And that, in essence, is what the self-explanatory webseries Comedians in Cars Getting Coffee is all about. Each episode features a neat old automobile, a sunny locale, and a table where Seinfeld shares a caffeinated beverage with a different comedic luminary. Tina Fey, Patton Oswalt, Howard Stern, Jay Leno, and Louis CK will all appear on the show this year — as will a creepy drone camera whose flight is scored by “Ride of the Valkyries.” Judging from the trailer, Seinfeld and Stern’s talk looks like it’ll be especially fun; how often do you get to see one middle-aged comedian tell another that he looks like “a hip Wicked Witch of the West”?

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Pardcast-A-Thon 2013 preview: Jimmy Pardo on Smile Train and hitting the eight-hour podcast wall

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Why is Thanksgiving such a perfect setting for marathons? (The non-physical kind, of course.) Is it because the entire holiday weekend is dedicated to extended bouts of gluttony and shopping till one drops?

No matter the reason, this Thanksgiving not only brings the return of the MST3K Turkey Day marathon, but it also ushers in this year’s Never Not Funny Pardcast-A-Thon. Launching the day after Thanksgiving at noon PT, hosts Jimmy Pardo, Matt Belknap, and Pat Francis will live-stream 13 straight hours of auditory and visual comedy goodness in support of Smile Train. This year’s guests include Zach Galifianakis, Patton Oswalt, Andy Richter, Joel Stein, Scott Aukerman, Doug Benson, and radio legend Phil Hendrie.

Now in its fifth year, the Pardcast-A-Thon has grown from a nine-hour romp in 2009 to the current jumbo-sized run. To date, the Pardcast-A-Thon has raised over $300,000 for Smile Train, a charity that seeks to repair cleft lips and palettes in children all over the world. “I donated money to Smile Train just one Sunday after seeing it in the back of Parade magazine,” Pardo told EW. “I saw the picture of the child and it said for $250 and a 45-minute surgery, you can change a child’s life. My dumb little head understood that. I’ve donated money before to other great causes, but for $250, I’m really gonna understand what’s happening here.”

Pardo shared his experience with friend and collaborator Pat Francis, and Francis revealed he had also just donated to Smile Train. That’s where Pardcast-A-Thon was born. “For whatever reason, Smile Train responded to the idea that we were doing this for them, and it’s a comedy show, so they’re putting smiles on kids’ faces, and I’m a comic putting smiles on people’s face,” Pardo said. “It sounds a little cheesy, but everything really worked out and that became our charity of choice.”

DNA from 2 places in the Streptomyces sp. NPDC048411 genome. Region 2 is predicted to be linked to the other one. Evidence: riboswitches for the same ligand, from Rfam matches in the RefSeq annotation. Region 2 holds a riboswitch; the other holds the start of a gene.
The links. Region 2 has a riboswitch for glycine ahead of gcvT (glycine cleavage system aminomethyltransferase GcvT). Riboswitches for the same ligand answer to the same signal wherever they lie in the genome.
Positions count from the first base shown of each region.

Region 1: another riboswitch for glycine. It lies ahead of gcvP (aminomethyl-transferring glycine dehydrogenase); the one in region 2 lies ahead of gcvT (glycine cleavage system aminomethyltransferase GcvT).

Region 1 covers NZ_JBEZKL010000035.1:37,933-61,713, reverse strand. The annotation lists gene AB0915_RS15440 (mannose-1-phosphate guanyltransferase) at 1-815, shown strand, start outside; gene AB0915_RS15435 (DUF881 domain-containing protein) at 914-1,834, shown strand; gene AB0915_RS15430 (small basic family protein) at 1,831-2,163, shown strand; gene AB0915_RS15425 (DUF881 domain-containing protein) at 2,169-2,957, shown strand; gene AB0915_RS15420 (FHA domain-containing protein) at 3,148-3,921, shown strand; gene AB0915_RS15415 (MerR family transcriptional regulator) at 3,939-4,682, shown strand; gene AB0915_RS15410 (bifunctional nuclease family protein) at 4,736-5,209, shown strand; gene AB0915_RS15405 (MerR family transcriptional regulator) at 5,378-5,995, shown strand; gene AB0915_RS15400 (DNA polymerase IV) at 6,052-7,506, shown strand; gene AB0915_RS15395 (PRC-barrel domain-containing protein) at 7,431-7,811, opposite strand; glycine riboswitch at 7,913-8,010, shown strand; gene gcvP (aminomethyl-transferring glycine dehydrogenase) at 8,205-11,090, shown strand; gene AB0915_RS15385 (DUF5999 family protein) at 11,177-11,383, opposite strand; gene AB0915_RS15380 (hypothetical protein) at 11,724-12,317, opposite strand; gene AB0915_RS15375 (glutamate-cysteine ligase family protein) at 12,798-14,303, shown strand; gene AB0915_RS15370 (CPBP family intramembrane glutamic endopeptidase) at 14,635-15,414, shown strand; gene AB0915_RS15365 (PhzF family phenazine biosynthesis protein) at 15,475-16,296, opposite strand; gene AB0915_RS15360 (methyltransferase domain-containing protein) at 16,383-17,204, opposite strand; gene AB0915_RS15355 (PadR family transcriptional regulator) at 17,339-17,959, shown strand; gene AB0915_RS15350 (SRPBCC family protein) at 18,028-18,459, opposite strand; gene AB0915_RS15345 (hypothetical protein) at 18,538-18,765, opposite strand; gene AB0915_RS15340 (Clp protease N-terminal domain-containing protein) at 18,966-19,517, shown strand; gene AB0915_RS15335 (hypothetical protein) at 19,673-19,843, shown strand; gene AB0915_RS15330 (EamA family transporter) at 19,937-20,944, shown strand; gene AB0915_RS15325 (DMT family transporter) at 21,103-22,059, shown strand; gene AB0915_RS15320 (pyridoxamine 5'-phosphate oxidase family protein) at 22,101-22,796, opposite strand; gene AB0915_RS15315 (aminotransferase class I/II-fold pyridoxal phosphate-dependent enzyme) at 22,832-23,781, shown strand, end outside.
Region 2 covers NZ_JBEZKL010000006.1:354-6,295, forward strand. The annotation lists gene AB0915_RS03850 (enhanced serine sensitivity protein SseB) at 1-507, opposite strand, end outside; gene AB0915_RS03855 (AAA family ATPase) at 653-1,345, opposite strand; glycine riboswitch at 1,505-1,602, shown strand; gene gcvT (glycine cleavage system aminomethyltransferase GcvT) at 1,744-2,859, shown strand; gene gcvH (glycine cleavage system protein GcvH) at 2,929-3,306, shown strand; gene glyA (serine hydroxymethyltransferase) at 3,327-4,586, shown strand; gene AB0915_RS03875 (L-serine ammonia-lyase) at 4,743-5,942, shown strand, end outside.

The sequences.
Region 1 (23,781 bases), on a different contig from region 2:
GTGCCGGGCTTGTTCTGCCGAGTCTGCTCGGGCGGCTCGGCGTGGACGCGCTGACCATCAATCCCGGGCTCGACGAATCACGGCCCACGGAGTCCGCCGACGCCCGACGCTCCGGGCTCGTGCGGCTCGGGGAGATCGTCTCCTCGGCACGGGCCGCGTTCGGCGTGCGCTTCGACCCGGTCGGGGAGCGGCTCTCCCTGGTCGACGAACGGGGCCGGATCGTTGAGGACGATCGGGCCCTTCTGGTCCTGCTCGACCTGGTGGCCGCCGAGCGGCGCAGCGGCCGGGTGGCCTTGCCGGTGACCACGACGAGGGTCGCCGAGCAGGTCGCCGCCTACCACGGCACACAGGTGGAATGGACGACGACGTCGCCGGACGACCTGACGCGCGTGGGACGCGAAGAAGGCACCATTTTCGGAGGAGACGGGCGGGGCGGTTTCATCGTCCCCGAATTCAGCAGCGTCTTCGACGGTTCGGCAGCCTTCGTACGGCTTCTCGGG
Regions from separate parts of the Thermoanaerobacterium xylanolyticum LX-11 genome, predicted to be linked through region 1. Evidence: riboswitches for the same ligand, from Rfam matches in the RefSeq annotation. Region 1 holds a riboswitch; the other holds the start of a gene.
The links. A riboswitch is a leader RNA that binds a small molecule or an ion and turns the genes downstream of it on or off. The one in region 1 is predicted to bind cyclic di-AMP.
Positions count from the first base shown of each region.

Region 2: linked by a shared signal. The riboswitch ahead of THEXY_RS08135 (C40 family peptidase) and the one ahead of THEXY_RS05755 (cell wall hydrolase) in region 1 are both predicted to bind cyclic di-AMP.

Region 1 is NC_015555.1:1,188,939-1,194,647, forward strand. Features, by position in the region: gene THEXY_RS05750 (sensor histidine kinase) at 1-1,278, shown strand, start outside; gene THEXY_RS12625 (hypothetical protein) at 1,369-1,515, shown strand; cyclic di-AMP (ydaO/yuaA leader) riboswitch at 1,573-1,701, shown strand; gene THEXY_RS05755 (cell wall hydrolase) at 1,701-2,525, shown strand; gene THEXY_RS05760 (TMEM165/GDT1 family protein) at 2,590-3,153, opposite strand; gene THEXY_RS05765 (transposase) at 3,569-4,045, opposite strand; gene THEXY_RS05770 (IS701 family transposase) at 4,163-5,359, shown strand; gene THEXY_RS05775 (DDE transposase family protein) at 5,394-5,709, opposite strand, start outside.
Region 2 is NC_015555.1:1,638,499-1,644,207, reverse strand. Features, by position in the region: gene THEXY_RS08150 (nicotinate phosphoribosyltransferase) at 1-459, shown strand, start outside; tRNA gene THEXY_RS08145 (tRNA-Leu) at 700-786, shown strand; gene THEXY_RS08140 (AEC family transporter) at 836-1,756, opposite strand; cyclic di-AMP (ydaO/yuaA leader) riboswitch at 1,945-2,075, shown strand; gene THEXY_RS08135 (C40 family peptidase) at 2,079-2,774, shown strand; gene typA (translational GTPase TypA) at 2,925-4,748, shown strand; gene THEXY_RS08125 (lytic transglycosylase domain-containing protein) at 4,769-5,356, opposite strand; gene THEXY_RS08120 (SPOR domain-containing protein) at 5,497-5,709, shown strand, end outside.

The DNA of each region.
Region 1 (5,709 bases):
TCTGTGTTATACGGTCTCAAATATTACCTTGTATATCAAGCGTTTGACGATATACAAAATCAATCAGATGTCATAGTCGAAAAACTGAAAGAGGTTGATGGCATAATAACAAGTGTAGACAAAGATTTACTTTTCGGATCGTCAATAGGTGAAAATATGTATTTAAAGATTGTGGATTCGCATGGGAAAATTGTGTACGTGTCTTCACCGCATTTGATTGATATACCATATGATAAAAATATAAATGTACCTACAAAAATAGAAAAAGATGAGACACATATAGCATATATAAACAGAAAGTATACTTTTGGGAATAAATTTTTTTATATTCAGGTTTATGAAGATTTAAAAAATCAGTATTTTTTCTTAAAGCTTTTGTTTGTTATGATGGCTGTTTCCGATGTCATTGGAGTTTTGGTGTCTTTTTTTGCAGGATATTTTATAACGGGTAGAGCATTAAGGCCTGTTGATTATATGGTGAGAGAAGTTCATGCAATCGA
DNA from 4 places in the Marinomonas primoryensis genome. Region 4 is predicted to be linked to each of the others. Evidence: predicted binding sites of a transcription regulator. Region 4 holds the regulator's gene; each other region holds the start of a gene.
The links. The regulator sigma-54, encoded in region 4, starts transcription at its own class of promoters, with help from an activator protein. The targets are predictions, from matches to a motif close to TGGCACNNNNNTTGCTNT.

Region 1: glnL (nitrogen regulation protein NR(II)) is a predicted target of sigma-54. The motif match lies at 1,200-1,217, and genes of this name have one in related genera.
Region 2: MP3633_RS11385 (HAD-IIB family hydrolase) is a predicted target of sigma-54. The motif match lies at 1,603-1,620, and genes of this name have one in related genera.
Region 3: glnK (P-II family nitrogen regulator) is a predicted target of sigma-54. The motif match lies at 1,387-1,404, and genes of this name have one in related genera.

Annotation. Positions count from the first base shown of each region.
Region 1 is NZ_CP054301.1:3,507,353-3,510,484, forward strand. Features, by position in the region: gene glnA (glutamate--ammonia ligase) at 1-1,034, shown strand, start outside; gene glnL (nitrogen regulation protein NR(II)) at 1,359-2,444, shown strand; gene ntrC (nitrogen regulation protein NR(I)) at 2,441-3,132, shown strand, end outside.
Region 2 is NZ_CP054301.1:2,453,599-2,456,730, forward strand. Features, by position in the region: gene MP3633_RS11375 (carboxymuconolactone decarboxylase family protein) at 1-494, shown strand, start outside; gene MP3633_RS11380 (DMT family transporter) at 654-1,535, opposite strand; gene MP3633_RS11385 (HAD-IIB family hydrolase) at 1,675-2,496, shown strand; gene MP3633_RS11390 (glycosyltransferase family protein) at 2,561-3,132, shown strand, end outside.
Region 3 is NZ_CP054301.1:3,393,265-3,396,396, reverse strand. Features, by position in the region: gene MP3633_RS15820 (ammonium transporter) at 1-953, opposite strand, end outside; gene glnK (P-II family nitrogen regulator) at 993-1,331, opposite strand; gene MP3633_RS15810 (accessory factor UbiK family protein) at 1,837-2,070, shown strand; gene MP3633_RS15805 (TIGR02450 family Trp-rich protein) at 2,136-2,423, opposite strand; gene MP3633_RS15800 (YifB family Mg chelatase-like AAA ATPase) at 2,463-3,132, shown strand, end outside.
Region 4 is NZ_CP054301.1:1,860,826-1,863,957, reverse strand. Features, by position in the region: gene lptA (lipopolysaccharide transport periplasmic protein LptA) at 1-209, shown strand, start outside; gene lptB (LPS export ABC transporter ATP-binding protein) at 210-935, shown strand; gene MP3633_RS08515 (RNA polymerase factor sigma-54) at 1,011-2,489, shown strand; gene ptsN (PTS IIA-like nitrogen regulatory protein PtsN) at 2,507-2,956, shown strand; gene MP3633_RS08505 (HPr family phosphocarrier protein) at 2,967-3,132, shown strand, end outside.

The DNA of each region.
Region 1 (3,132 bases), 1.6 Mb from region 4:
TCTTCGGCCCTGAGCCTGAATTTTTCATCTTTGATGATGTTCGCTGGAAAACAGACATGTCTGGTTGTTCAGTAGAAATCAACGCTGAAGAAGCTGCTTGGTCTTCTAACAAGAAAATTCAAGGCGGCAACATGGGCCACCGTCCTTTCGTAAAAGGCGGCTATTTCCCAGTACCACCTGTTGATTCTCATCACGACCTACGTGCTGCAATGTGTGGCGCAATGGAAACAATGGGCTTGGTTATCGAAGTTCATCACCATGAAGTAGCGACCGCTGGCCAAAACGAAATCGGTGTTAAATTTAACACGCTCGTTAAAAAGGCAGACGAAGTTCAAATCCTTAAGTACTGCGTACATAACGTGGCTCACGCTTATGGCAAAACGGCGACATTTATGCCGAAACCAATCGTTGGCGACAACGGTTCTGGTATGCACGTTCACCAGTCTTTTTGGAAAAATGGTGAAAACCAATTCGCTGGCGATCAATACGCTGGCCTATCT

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Fall TV Wish List: What we want from the new (and last?) season of 'Parks and Recreation'

Here at EW, Fall TV Wish List is a new weekly series in which our TV critics Melissa Maerz and Jeff Jensen weigh in on what they hope the coming season will bring for some of their favorite shows. Today: NBC’s Parks and Recreation, which premieres its sixth season on Sept. 26.

WHERE WE LEFT OFF
Ace “detective” work by Bert Macklin revealed that manly-man master woodsman Ron Swanson (Nick Offerman) and his mustache (as himself) had conceived a child with his single mom girlfriend Diane (Lucy Lawless). After refusing to sell Rent-A-Swag to a mystery buyer (Diddy?!), Tom (Aziz Ansari) learned that said mystery buyer was opening a rival shop across the street. April (Aubrey Plaza) was accepted to Veterinary School; wither the impact on her marriage to Andy (Chris Pratt)? And after a seemingly successful rookie year as a crusading councilwoman, Leslie Knope (Amy Poehler) was sandbagged during Founders’ Week by a flotilla of Knope haters who announced they were launching a recall campaign. At least she has local porn star Brandi Maxxx in her corner. That’s gotta be worth something, right?
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Nick Offerman, brain-eating dinosaurs, and the wild world of Fox's late-night animation